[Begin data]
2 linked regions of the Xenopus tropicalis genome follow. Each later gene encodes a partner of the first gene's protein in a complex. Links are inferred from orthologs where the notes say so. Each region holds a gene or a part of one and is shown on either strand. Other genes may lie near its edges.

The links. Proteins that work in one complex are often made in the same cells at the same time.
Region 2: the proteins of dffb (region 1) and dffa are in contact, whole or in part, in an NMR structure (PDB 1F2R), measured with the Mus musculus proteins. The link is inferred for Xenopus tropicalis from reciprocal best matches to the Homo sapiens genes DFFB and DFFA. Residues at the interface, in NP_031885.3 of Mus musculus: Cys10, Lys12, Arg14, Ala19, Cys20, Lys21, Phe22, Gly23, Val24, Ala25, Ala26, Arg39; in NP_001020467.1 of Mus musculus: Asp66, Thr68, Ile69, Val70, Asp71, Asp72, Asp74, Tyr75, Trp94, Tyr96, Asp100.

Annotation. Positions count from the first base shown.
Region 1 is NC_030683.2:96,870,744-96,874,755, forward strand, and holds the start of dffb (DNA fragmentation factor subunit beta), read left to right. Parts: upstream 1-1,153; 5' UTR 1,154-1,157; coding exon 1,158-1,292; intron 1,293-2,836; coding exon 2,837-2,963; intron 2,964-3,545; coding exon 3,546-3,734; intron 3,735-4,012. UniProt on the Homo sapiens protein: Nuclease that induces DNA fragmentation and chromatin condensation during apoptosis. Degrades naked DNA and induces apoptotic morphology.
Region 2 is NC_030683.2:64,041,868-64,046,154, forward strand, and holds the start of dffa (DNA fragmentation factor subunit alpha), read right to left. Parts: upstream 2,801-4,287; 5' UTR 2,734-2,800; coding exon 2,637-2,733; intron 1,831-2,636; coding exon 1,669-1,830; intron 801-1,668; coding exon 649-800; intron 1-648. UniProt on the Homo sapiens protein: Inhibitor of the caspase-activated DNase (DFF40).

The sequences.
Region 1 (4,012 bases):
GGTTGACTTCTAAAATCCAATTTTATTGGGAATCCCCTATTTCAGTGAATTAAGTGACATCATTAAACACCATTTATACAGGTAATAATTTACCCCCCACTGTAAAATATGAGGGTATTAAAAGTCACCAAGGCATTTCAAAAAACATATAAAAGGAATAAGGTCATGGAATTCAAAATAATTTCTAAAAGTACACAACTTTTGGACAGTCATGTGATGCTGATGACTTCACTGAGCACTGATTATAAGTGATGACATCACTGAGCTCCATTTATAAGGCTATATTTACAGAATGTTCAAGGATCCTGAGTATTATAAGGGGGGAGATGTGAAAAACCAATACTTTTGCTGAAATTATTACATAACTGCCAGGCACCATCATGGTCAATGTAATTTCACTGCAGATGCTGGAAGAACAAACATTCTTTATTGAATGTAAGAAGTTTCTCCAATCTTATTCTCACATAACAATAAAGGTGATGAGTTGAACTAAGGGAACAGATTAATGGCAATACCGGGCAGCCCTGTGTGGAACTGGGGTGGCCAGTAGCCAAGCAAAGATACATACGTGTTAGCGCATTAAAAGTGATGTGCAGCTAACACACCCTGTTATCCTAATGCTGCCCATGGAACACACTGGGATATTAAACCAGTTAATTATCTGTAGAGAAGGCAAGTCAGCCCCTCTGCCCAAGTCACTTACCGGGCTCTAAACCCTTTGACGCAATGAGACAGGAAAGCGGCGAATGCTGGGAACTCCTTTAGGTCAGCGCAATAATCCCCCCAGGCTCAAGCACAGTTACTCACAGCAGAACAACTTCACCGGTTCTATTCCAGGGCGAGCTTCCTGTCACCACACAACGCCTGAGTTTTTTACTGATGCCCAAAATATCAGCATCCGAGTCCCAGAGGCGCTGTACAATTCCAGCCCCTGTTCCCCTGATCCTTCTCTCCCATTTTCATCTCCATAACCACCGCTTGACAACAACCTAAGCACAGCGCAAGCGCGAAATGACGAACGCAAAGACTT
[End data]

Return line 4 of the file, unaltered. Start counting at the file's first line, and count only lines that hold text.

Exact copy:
Annotation. Positions count from the first base shown.